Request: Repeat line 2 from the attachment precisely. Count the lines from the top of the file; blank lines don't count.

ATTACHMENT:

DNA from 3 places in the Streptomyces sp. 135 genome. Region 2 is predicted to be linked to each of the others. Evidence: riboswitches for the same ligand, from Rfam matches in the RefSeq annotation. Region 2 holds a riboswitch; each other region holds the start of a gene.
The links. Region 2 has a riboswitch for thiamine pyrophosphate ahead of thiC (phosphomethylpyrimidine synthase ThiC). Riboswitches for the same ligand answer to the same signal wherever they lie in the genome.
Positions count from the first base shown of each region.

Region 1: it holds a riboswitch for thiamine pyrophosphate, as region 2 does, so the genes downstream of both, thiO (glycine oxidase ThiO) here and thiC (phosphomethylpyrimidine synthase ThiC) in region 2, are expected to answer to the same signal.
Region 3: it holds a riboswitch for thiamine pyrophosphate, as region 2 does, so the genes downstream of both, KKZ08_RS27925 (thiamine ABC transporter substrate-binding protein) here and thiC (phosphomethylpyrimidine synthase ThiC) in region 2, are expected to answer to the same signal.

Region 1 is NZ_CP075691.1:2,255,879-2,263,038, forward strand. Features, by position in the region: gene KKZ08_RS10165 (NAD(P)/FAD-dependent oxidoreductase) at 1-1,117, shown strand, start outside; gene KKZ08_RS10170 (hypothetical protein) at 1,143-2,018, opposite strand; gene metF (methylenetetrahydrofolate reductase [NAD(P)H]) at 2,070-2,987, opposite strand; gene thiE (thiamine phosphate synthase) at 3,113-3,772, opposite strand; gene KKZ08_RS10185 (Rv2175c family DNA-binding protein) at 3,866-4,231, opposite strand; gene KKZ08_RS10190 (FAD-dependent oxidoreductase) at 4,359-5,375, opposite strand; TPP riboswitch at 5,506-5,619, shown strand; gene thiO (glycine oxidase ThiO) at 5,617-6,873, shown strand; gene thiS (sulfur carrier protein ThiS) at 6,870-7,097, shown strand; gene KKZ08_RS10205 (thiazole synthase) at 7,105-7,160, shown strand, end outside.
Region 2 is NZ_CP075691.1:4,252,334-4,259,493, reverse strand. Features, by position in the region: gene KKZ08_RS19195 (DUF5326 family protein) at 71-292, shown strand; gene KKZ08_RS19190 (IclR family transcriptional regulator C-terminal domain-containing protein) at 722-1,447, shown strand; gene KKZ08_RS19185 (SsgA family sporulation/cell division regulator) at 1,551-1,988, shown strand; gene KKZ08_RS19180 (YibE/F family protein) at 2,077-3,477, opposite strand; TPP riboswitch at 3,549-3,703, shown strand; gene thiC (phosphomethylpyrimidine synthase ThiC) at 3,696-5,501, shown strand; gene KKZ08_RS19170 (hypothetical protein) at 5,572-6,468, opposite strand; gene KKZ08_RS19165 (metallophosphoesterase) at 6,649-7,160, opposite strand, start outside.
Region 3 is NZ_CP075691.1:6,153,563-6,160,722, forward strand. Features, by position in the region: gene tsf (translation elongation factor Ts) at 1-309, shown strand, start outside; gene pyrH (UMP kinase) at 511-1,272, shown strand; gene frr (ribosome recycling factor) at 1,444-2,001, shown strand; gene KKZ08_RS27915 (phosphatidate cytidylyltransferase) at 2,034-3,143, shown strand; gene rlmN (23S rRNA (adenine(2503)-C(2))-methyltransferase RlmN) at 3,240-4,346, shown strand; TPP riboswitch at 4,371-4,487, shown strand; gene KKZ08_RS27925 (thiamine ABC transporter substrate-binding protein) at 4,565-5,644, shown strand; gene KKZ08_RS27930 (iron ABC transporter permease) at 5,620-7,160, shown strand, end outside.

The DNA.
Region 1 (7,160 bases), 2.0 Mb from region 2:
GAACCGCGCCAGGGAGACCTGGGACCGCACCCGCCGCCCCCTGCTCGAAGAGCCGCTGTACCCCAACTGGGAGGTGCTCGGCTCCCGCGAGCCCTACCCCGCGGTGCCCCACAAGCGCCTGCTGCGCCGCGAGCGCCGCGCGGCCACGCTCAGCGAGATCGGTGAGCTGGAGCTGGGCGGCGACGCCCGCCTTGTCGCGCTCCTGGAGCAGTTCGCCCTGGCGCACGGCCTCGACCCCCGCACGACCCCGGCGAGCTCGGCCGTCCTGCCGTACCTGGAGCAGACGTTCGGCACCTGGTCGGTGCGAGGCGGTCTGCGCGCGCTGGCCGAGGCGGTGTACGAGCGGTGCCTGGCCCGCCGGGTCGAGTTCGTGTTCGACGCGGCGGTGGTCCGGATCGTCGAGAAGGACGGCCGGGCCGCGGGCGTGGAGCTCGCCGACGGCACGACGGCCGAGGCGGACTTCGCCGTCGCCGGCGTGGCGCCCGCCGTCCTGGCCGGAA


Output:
The links. Region 2 has a riboswitch for thiamine pyrophosphate ahead of thiC (phosphomethylpyrimidine synthase ThiC). Riboswitches for the same ligand answer to the same signal wherever they lie in the genome.